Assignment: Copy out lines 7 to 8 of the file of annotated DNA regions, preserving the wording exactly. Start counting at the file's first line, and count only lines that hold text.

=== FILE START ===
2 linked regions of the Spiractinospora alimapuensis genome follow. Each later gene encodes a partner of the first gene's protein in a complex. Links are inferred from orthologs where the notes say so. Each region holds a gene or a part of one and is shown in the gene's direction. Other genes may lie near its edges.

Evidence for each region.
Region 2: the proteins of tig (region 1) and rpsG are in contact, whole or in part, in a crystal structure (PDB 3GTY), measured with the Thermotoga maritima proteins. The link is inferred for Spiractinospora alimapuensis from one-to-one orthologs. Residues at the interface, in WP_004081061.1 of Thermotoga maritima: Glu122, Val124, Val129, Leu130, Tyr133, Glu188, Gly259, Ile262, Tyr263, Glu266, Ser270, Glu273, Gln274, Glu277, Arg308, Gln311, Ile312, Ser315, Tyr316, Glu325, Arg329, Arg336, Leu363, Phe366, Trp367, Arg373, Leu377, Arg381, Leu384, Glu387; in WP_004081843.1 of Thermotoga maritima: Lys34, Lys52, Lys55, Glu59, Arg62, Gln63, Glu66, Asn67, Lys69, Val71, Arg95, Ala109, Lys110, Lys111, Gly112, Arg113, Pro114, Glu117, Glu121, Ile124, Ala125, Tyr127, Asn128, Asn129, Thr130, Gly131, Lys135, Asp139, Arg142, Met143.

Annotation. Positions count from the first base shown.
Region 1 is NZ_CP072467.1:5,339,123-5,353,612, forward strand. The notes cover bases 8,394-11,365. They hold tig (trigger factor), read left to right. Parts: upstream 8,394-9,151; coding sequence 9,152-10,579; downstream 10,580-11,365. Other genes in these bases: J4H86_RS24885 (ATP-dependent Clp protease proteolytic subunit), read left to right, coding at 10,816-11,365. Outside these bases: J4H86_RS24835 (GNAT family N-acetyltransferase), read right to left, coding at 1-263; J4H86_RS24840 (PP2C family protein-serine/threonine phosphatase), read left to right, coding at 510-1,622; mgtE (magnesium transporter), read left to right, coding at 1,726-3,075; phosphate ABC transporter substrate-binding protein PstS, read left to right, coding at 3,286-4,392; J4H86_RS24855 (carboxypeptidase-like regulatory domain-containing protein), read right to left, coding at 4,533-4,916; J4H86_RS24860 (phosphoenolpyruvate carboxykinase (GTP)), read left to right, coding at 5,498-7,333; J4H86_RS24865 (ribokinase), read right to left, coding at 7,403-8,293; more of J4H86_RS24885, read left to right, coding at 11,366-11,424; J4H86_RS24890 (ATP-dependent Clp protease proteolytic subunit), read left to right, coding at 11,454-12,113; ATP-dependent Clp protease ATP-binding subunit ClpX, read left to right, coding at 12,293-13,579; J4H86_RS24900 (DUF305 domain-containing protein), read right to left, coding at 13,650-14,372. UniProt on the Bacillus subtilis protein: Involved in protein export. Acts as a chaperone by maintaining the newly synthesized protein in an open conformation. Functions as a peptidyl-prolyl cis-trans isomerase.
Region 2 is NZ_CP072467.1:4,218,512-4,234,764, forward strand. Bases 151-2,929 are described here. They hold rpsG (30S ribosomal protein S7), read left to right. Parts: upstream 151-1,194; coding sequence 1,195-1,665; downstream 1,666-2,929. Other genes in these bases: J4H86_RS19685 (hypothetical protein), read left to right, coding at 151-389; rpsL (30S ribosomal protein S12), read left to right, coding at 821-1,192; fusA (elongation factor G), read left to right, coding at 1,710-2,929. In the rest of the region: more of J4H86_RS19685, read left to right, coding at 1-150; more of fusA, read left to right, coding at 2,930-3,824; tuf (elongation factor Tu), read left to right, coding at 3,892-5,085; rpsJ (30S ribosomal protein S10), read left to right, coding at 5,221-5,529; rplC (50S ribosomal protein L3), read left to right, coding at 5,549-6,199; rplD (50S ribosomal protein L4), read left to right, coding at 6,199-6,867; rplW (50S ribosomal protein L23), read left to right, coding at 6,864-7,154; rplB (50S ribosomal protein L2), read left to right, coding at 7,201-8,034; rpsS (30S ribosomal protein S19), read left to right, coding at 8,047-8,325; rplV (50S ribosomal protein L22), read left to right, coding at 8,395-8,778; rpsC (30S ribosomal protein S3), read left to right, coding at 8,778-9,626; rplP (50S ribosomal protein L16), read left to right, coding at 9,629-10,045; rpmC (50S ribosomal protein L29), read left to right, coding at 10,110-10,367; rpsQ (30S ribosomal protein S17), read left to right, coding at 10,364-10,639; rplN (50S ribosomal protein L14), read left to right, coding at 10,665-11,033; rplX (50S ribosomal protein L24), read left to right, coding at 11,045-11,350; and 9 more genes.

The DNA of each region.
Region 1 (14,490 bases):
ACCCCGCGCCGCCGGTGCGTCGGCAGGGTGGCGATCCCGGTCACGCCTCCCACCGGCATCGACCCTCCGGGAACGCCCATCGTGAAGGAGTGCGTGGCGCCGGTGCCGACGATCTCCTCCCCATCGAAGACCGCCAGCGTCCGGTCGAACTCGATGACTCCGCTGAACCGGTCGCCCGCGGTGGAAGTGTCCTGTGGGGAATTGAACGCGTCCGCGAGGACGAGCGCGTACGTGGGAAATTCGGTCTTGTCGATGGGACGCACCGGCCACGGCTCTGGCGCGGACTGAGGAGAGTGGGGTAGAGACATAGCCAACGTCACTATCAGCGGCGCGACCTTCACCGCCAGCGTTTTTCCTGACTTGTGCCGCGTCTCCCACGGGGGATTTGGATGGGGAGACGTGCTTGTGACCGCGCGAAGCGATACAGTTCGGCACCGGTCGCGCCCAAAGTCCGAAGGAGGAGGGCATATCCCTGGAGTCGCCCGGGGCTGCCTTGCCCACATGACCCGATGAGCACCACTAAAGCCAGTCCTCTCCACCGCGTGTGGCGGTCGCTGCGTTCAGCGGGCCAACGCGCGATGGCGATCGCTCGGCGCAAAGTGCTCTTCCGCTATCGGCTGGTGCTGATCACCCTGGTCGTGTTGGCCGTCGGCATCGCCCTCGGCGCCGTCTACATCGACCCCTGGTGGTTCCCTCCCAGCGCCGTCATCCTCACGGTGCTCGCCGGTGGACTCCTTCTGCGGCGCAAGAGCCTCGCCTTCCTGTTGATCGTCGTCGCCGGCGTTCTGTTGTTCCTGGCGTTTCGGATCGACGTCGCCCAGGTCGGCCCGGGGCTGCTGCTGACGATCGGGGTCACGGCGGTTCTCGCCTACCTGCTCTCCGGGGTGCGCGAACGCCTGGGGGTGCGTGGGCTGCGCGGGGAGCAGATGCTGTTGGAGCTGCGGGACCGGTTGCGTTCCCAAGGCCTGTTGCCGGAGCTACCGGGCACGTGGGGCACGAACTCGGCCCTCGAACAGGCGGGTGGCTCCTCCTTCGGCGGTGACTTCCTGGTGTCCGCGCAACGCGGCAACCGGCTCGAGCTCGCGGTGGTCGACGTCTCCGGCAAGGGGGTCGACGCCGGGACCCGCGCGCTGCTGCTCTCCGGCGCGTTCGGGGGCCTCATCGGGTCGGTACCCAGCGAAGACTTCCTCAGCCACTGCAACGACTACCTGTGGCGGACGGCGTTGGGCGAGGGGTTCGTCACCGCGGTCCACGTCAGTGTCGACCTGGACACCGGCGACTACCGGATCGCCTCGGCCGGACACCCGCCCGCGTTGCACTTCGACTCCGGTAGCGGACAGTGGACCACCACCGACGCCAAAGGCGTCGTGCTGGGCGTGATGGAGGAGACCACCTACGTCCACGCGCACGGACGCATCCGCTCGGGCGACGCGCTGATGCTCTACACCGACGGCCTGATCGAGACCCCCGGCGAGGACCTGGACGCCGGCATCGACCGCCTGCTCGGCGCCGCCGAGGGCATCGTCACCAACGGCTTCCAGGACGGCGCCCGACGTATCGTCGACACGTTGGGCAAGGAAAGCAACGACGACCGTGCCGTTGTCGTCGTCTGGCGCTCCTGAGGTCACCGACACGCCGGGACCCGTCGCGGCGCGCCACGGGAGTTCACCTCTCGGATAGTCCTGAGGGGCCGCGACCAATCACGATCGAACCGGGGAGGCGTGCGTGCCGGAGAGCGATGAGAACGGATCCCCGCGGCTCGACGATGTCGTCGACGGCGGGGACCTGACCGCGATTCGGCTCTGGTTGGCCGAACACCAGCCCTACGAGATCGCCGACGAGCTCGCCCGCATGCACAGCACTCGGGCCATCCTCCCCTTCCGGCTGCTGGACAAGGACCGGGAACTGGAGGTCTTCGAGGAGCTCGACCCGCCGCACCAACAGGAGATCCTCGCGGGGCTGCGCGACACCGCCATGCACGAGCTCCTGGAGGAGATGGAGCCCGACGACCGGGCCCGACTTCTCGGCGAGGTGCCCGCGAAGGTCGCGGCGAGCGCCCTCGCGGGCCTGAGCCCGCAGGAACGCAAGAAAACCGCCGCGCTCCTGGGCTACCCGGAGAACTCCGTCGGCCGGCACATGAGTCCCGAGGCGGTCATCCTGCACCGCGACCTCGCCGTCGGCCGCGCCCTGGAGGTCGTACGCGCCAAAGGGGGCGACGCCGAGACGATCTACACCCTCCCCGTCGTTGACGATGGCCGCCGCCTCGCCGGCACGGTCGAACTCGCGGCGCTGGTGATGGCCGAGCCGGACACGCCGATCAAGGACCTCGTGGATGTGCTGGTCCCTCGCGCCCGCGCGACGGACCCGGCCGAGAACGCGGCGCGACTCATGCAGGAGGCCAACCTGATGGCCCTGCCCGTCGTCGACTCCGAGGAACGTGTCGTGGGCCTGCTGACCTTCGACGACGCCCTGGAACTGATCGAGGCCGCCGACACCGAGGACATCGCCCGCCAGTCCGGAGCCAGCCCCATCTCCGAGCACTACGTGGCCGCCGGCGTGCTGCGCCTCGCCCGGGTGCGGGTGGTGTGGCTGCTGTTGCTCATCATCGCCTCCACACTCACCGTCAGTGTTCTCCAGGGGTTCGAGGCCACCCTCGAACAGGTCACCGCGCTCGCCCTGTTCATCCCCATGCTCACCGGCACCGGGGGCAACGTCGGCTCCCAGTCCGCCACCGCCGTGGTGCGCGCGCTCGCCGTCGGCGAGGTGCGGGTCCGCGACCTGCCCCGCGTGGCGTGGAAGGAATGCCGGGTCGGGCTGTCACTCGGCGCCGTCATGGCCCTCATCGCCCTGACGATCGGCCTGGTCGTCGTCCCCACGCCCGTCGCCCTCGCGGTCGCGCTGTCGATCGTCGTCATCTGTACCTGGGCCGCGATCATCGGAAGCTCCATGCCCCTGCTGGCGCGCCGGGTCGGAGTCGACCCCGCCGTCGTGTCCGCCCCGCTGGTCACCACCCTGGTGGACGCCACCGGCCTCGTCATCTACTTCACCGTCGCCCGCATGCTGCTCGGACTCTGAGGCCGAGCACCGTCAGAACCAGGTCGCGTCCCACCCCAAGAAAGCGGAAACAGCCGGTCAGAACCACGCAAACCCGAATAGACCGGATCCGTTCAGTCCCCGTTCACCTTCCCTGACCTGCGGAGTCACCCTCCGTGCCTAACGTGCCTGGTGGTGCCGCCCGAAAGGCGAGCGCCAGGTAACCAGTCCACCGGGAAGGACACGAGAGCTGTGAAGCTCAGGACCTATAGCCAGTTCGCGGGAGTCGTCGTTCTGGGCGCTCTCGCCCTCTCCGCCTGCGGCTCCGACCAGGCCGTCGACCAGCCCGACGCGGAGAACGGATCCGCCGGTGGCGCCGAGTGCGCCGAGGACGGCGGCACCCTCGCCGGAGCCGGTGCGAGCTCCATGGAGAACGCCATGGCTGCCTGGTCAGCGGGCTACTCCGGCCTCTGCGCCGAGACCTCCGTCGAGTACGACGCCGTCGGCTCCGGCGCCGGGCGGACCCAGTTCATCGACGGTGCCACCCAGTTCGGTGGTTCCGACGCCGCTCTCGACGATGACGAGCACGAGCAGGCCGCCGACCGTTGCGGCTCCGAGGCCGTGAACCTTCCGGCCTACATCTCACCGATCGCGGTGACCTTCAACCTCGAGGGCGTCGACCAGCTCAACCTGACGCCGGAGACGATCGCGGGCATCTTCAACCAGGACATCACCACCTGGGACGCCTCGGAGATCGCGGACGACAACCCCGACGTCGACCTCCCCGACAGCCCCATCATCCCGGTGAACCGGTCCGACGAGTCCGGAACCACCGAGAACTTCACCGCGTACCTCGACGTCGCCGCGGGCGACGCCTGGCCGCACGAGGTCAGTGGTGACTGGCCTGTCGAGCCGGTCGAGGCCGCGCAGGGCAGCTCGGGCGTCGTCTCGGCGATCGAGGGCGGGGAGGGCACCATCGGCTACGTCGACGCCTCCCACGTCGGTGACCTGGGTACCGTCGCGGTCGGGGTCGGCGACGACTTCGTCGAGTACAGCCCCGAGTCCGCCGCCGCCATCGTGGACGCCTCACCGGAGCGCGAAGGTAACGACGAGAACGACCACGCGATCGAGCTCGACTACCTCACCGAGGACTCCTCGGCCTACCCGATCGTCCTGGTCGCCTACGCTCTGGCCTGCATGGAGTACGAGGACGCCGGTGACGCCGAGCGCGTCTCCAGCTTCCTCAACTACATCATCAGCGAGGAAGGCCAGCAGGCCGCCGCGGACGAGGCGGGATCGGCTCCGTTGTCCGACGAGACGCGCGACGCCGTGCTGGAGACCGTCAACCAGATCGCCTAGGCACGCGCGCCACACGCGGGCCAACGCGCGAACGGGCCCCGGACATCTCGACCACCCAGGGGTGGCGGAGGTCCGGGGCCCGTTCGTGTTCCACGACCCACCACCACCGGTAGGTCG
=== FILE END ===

The DNA of each region.
Region 1 (14,490 bases):